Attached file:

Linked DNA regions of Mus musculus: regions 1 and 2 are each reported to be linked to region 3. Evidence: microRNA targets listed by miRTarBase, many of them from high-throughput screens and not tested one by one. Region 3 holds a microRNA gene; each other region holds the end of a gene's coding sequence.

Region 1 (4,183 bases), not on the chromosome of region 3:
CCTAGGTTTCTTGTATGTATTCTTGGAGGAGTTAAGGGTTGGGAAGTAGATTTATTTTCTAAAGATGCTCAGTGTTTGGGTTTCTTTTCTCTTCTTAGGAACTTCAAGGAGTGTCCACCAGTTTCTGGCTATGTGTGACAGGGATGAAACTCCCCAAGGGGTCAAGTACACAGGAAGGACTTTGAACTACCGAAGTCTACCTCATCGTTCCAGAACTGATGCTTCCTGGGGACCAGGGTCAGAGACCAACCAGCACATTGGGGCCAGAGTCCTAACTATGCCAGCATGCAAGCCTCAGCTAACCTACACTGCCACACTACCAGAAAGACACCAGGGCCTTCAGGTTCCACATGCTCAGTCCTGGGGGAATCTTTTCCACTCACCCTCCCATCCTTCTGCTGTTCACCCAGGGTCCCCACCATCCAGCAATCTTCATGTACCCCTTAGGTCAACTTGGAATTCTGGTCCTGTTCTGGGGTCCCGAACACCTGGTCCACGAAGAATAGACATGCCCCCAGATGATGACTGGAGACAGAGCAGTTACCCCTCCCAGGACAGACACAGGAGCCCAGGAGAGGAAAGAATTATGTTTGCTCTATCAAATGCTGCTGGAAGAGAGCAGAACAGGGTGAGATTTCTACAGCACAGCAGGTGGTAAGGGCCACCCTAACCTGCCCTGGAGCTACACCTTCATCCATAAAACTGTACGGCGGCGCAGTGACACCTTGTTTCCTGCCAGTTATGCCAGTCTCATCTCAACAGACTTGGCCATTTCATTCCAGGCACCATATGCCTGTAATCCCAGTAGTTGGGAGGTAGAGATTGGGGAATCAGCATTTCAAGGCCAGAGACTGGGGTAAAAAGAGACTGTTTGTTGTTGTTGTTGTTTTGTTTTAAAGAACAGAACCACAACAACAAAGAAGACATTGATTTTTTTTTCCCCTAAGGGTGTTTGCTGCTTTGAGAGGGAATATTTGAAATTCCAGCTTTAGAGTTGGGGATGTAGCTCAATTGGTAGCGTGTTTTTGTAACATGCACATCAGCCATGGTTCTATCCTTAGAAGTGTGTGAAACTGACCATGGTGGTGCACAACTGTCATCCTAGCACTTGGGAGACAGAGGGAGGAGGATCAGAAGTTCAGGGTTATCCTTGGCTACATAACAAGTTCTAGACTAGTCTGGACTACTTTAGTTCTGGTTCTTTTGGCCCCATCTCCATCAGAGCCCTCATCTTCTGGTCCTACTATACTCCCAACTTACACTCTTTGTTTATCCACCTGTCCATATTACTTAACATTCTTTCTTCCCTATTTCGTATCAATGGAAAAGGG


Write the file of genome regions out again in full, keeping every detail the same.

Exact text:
Linked DNA regions of Mus musculus: regions 1 and 2 are each reported to be linked to region 3. Evidence: microRNA targets listed by miRTarBase, many of them from high-throughput screens and not tested one by one. Region 3 holds a microRNA gene; each other region holds the end of a gene's coding sequence.

Region 1 (4,183 bases), not on the chromosome of region 3:
CCTAGGTTTCTTGTATGTATTCTTGGAGGAGTTAAGGGTTGGGAAGTAGATTTATTTTCTAAAGATGCTCAGTGTTTGGGTTTCTTTTCTCTTCTTAGGAACTTCAAGGAGTGTCCACCAGTTTCTGGCTATGTGTGACAGGGATGAAACTCCCCAAGGGGTCAAGTACACAGGAAGGACTTTGAACTACCGAAGTCTACCTCATCGTTCCAGAACTGATGCTTCCTGGGGACCAGGGTCAGAGACCAACCAGCACATTGGGGCCAGAGTCCTAACTATGCCAGCATGCAAGCCTCAGCTAACCTACACTGCCACACTACCAGAAAGACACCAGGGCCTTCAGGTTCCACATGCTCAGTCCTGGGGGAATCTTTTCCACTCACCCTCCCATCCTTCTGCTGTTCACCCAGGGTCCCCACCATCCAGCAATCTTCATGTACCCCTTAGGTCAACTTGGAATTCTGGTCCTGTTCTGGGGTCCCGAACACCTGGTCCACGAAGAATAGACATGCCCCCAGATGATGACTGGAGACAGAGCAGTTACCCCTCCCAGGACAGACACAGGAGCCCAGGAGAGGAAAGAATTATGTTTGCTCTATCAAATGCTGCTGGAAGAGAGCAGAACAGGGTGAGATTTCTACAGCACAGCAGGTGGTAAGGGCCACCCTAACCTGCCCTGGAGCTACACCTTCATCCATAAAACTGTACGGCGGCGCAGTGACACCTTGTTTCCTGCCAGTTATGCCAGTCTCATCTCAACAGACTTGGCCATTTCATTCCAGGCACCATATGCCTGTAATCCCAGTAGTTGGGAGGTAGAGATTGGGGAATCAGCATTTCAAGGCCAGAGACTGGGGTAAAAAGAGACTGTTTGTTGTTGTTGTTGTTTTGTTTTAAAGAACAGAACCACAACAACAAAGAAGACATTGATTTTTTTTTCCCCTAAGGGTGTTTGCTGCTTTGAGAGGGAATATTTGAAATTCCAGCTTTAGAGTTGGGGATGTAGCTCAATTGGTAGCGTGTTTTTGTAACATGCACATCAGCCATGGTTCTATCCTTAGAAGTGTGTGAAACTGACCATGGTGGTGCACAACTGTCATCCTAGCACTTGGGAGACAGAGGGAGGAGGATCAGAAGTTCAGGGTTATCCTTGGCTACATAACAAGTTCTAGACTAGTCTGGACTACTTTAGTTCTGGTTCTTTTGGCCCCATCTCCATCAGAGCCCTCATCTTCTGGTCCTACTATACTCCCAACTTACACTCTTTGTTTATCCACCTGTCCATATTACTTAACATTCTTTCTTCCCTATTTCGTATCAATGGAAAAGGG